Junior oil and gas company Trident Exploration Corp. says it is ceasing operations and will turn over care of its 4,700 wells to the Alberta Energy Regulator.
In a news release, the privately held Calgary-based company says its abandonment and reclamation obligations are estimated to be $329 million and it doesn’t expect any financial recovery for shareholders or unsecured creditors.
It says it terminated 33 employees and 61 contractors on Tuesday.
In the release, the company blames its demise on low natural gas prices and high lease and property tax bills, along with capacity constraints on TransCanada Corp.’s NGTL gas pipeline system.
It says a restructuring and sales process with its lenders failed due to issues it linked to January’s Supreme Court of Canada decision on insolvent Redwater Energy.
The high court ruled that energy companies must fulfil their environmental obligations before paying back creditors in the case of insolvency or bankruptcy, overturning lower court decisions that had favoured bankruptcy law over provincial environmental responsibilities.
“As many have speculated and we have now unfortunately proven, the Redwater decision has had the unintended consequence of intensifying Trident’s financial distress and accelerating unfunded abandoned well obligations,” the company stated.
“Without regulatory collaboration and clarity, Trident is unable to address its near-term liquidity needs and has no financial ability to continue operating. We fear that many other companies may falter without clear, sound policy making post-Redwater.”
On Wednesday evening, the AER issued a statement about Trident ceasing operations. You can read the statement in its entirety below.
Trident Exploration Corp. has informed the Alberta Energy Regulator (AER) that its lender has withdrawn funding from the company.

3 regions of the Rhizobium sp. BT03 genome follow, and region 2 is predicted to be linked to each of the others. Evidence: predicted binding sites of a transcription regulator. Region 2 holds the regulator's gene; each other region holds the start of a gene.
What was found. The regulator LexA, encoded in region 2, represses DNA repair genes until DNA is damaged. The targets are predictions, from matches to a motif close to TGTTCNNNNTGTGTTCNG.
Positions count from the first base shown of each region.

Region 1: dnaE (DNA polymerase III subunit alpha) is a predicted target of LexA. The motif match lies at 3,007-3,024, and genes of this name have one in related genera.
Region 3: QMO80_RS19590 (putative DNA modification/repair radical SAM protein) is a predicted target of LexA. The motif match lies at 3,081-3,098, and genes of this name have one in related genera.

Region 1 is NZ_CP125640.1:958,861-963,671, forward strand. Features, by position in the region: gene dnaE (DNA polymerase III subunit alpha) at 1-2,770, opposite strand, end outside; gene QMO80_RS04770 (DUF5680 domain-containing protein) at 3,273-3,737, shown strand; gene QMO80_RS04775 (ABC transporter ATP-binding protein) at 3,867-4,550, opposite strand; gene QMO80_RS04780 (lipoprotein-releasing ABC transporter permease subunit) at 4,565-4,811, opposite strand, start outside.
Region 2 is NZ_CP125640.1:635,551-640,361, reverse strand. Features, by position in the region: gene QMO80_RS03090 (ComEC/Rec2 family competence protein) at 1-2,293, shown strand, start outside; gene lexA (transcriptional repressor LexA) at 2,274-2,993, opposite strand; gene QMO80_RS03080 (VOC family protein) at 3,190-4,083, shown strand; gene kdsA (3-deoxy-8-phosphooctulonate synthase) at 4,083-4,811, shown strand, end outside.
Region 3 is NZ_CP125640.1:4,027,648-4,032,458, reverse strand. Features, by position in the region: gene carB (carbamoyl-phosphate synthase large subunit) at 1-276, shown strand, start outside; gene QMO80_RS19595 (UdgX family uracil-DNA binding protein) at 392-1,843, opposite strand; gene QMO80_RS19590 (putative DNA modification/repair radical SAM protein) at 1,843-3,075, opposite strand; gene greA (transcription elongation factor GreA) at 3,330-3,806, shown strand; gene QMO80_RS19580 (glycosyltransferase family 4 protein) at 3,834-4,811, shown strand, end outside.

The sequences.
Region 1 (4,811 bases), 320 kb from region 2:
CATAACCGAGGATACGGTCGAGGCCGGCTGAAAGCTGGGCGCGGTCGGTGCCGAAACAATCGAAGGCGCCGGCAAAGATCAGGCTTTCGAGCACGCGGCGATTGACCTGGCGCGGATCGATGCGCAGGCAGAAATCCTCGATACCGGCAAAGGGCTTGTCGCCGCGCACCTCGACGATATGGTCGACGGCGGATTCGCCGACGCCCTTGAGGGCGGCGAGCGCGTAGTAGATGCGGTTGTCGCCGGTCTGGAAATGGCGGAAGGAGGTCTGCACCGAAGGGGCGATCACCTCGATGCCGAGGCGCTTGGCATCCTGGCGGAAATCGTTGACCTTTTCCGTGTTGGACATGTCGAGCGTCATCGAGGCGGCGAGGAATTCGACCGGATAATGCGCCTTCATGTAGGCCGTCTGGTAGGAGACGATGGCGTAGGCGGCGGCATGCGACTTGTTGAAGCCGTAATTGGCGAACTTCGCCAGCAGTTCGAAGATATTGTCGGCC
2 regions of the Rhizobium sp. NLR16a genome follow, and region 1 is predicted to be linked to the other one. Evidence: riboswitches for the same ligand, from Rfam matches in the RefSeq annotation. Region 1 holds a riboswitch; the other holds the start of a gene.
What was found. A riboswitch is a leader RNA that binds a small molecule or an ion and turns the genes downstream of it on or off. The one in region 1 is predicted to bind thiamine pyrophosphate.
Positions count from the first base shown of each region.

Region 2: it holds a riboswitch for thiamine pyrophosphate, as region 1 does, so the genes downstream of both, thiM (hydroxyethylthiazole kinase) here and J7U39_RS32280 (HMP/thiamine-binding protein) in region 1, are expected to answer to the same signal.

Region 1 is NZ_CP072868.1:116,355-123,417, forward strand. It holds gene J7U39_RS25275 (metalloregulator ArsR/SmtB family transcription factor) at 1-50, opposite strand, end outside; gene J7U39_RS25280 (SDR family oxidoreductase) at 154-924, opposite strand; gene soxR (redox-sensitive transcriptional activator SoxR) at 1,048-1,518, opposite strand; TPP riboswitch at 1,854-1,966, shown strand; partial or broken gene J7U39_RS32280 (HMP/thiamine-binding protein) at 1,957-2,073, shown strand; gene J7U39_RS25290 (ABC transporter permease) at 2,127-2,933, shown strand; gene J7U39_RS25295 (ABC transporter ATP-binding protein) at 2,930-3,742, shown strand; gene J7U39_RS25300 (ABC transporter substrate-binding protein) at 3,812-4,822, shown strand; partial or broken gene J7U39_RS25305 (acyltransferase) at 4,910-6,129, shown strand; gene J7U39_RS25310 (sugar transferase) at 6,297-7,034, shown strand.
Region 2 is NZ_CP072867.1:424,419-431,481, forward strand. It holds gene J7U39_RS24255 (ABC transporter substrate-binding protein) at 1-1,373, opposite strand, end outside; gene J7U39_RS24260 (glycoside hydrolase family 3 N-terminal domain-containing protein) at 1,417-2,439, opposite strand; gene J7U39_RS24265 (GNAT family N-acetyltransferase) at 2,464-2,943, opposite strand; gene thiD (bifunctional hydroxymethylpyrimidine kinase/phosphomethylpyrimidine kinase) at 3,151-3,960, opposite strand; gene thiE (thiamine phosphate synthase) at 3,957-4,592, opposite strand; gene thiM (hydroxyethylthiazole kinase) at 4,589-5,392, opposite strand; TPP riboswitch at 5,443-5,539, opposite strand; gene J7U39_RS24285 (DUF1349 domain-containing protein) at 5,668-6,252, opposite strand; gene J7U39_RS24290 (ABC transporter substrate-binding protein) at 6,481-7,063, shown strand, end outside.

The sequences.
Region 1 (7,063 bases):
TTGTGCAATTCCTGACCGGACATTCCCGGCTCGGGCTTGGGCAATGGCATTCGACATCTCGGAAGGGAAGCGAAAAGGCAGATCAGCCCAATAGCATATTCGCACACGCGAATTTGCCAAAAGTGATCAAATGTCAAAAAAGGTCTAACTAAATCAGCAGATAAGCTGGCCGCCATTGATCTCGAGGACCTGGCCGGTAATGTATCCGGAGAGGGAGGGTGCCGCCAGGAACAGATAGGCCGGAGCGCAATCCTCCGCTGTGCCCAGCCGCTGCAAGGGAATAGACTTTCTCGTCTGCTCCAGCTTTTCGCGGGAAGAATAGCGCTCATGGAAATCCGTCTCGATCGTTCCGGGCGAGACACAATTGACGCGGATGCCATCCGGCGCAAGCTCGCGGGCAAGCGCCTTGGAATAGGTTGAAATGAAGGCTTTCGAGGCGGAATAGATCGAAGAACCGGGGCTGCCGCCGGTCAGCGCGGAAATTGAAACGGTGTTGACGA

Because of this, Trident does not have the funds to operate its infrastructure or enter into creditor protection. As a result, they have decided to walk away, leaving more than 4400 licensed sites, many of them active, without an operator.
The AER has been working with Trident for several weeks to address concerns about its ability to continue operating to ensure that their assets end up in the hands of responsible operators and that end-of-life obligations are addressed to the greatest extent possible.
The AER’s mandate is to protect public safety and the environment while ensuring responsible energy development. Addressing end-of-life obligations is essential to responsible energy development. The AER has a responsibility to uphold the Supreme Court of Canada’s ruling that financial matters do not have priority over environmental responsibilities.
On April 29, after Trident informed us that they were going to cease operations, the AER ordered the company to properly manage its approximately 4,400 energy licences by addressing end-of-life obligations through decommissioning its sites, posting financial security, or transferring the sites to responsible energy companies.
The majority of Trident’s operations are in natural gas, which has experienced weak prices for several years. While we are aware of the difficult market conditions Trident has endured, we also have a responsibility to ensure that safety and environmental requirements are being met.
On April 30, the AER was informed that, without responding to our order or addressing their regulatory obligations, the directors ceased operations, terminated employees and contractors, and then resigned.
The AER will ensure that the public and the environment are protected and will assess any high-risk sites to ensure there are no immediate risks.
If members of the public have any safety concerns with any Trident site, they are asked to contact the AER’s 24-hour complaint and emergency response line at 1-800-222-6514.
The AER will pursue all options to ensure that Trident’s infrastructure is transferred to responsible operators, safely decommissioned, or, as a last resort, transferred to the Orphan Well Association.
Many of Trident’s wells were still operating and, once transferred to responsible operators, can still contribute to royalties, keep Albertans working, and deliver value to our economy.
The AER will assess all options for possible enforcement.